In the passage, the apostle is comparing the weakness and slavery of the earthly Jerusalem with the freedom and power of the heavenly one. The children of God spring from the heavenly because that is where our spiritual Father is located. From there, we are governed, our blessings flow, our rights are secured, and our interests are promoted (Ephesians 1:3). Jerusalem above is the city in which our names are registered (Hebrews 12:23) and our citizenship held (Philippians 3:20). Heavenly Jerusalem, which will come down to earth following the Millennium, is the place we all aspire to be when that magnificent event occurs.

There is no scriptural way that this verse can be made to say that the church is our mother and that we are fetuses in its womb. Besides being unscriptural, it is illogical. Are not the members of the church simultaneously also the children of God? How, then, can the children also be the mother? Can a child be carried in its own womb and then give birth to itself? God does not use such strange, illogical illustrations.

John W. Ritenbaugh
Born Again or Begotten? (Part Three)

Philippians 3:20

Our citizenship is already registered in heaven, the headquarters of the Kingdom of God. Does any nation confer citizenship on the unborn, those merely conceived? Nations register children after they are born, not while still in the womb.

John W. Ritenbaugh
Born Again or Begotten? (Part One)

1 Peter 1:22-25

Although gennao can technically mean "begotten," the weight of Scripture is heavily on it meaning "born" rather than "begotten," even in scriptural areas far removed from the John 3 controversy.

In I Peter 1:23, the phrase "having been born again" is anagennao, which comes from gennao, and means "to beget or (by extension) bear (again)." The apostle makes quite clear in I Peter 2:1-2 that he considers those he is writing to as already born, rather than unborn and within a womb. Only a child already born would feed on milk, or Peter's metaphor would be totally wrong.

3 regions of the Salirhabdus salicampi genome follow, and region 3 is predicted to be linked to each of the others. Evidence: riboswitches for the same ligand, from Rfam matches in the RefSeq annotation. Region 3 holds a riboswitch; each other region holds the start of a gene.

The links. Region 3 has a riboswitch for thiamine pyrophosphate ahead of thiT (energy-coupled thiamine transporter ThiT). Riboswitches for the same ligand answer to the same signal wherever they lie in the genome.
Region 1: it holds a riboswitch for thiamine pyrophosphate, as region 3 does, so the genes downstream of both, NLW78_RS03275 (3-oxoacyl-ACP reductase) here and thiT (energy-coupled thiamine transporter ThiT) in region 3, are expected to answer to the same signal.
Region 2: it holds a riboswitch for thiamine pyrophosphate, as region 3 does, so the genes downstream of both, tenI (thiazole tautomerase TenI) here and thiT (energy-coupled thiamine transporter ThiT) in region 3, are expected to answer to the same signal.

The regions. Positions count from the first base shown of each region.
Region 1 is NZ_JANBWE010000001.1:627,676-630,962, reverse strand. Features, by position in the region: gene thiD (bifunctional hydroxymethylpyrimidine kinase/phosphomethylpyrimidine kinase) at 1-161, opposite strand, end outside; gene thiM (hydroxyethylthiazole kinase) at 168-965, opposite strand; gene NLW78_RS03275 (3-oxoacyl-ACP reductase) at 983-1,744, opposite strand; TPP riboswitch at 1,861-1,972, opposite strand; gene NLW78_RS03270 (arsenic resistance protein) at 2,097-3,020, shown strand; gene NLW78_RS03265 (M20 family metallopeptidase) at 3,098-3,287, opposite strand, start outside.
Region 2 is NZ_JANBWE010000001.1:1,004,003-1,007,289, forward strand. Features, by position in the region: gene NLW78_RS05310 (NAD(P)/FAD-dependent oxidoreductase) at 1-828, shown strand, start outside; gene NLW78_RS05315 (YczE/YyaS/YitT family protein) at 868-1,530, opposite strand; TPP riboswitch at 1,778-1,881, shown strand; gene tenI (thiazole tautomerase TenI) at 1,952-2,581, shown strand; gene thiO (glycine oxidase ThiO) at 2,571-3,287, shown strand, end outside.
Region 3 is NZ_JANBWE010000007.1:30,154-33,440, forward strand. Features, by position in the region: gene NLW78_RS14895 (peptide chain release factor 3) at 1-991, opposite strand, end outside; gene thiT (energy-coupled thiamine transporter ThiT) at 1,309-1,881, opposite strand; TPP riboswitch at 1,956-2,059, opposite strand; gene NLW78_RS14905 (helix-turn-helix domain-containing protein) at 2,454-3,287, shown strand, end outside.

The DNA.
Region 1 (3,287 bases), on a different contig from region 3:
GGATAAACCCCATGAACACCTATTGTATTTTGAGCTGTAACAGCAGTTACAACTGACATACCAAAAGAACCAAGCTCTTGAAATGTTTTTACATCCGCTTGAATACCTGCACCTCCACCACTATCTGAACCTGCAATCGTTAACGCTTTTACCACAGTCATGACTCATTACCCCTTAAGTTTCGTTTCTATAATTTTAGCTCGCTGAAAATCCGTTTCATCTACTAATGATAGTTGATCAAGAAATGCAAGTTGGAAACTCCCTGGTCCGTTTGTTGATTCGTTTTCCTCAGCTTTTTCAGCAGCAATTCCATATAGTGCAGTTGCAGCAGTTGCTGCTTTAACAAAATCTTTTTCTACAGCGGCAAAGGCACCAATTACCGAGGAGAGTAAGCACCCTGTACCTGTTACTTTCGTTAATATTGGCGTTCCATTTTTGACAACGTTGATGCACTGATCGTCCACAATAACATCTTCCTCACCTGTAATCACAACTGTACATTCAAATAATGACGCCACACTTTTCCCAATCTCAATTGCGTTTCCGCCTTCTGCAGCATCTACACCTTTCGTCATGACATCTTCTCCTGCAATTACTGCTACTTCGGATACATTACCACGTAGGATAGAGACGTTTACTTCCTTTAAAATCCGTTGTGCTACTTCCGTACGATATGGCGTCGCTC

A similar circumstance appears in Hebrews 5:13-14:

For everyone who partakes only of milk is unskilled in the word of righteousness, for he is a babe. But solid food belongs to those who are of full age, that is, those who by reason of use have their senses exercised to discern both good and evil.

Again, the metaphor pictures an already-born child who eats and drinks.

Paul castigates the members of the Corinthian congregation because of their spiritual immaturity, describing them as babies who needed milk:

And I, brethren, could not speak to you as to spiritual people but as to carnal, as to babes in Christ. I fed you with milk and not solid food; for until now you were not able to receive it, and even now you are still not able. (I Corinthians 3:1-2)

The metaphor of eating and drinking only works if we are considered already born spiritually. We were spiritually begotten by the Father at some point in the past through His calling, but we have progressed beyond that begettal to a spiritual birth long before the resurrection of the dead. There is not a single verse that shows us to be begotten but not yet born.

The analogy of being begotten and in the womb of the church is not only scripturally wrong, it is totally inadequate when God commands us to do practical activities normal to Christian life. A child in a womb cannot pray, study, fast, serve, consider, choose, sacrifice, humble himself, repent, forgive, be merciful, walk in the Spirit, rejoice, love, use wisdom, be discreet, intercede, or bring glory to God.

John W. Ritenbaugh
Born Again or Begotten? (Part Three)